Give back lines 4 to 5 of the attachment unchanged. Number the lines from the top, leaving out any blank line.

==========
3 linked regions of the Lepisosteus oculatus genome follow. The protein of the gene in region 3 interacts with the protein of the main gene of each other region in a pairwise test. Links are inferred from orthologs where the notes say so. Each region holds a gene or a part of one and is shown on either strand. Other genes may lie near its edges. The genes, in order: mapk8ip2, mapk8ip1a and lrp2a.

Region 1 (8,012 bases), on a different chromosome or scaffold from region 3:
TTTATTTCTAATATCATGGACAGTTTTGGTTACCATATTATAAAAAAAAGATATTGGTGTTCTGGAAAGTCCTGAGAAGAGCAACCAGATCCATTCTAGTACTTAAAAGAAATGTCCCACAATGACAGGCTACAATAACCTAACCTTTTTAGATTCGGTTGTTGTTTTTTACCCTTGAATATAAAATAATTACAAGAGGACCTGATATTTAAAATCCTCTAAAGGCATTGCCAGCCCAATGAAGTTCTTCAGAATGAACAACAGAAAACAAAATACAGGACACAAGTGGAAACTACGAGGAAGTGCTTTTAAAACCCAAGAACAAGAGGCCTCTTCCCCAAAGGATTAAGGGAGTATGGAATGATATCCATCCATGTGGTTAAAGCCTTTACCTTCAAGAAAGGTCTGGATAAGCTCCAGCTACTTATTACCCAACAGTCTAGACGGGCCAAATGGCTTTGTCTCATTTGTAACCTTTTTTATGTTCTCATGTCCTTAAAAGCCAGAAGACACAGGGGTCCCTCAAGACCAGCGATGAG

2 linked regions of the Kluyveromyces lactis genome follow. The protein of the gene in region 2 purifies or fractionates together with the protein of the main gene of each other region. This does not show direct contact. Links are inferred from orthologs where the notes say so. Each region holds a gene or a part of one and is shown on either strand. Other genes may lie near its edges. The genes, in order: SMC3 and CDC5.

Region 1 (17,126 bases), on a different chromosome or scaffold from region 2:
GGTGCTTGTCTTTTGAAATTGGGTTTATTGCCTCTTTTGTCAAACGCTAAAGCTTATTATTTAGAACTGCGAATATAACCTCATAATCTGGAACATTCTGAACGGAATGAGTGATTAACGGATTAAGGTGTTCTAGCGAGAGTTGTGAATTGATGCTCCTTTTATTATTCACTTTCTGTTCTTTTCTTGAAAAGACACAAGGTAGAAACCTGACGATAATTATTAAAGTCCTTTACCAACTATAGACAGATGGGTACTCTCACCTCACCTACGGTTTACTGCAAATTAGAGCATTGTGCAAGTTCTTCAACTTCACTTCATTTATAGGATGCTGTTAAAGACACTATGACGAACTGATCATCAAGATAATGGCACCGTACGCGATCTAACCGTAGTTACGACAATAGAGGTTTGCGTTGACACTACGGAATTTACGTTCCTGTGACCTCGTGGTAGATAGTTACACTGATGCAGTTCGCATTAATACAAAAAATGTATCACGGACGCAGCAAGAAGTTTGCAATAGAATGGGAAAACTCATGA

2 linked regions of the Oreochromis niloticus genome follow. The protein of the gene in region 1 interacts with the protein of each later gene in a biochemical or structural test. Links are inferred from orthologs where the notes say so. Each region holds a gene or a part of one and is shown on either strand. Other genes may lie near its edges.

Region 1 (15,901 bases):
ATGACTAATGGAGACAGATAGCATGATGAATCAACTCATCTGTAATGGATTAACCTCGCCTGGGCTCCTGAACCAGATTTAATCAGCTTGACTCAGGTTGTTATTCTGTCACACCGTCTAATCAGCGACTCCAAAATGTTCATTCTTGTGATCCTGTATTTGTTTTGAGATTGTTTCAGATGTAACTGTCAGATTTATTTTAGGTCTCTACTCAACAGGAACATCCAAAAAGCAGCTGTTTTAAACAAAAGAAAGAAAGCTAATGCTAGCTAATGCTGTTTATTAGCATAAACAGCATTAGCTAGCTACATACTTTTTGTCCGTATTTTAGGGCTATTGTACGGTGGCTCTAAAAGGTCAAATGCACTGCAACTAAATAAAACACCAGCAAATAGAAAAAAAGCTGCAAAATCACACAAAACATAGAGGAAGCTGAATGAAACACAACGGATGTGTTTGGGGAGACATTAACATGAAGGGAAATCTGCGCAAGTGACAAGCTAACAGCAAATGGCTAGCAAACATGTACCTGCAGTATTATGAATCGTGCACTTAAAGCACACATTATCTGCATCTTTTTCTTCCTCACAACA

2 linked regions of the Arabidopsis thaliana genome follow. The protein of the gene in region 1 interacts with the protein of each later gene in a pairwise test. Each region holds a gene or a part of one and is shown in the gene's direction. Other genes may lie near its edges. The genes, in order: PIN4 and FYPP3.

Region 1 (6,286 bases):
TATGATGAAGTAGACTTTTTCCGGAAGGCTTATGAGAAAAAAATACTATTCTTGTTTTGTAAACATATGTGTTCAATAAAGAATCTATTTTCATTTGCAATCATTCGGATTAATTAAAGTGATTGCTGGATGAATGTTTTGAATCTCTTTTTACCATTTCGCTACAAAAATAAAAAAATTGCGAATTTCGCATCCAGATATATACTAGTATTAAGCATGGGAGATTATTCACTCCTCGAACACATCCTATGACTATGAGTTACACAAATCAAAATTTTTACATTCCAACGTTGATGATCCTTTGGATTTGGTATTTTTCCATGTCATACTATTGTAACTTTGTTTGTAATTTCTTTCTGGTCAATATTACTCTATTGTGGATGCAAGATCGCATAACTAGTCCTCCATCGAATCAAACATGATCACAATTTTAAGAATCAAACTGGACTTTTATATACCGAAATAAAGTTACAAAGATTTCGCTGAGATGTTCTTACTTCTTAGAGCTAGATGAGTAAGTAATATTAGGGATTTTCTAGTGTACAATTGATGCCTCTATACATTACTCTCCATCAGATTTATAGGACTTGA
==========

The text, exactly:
2 linked regions of the Kluyveromyces lactis genome follow. The protein of the gene in region 2 purifies or fractionates together with the protein of the main gene of each other region. This does not show direct contact. Links are inferred from orthologs where the notes say so. Each region holds a gene or a part of one and is shown on either strand. Other genes may lie near its edges. The genes, in order: SMC3 and CDC5.

Region 1 (17,126 bases), on a different chromosome or scaffold from region 2: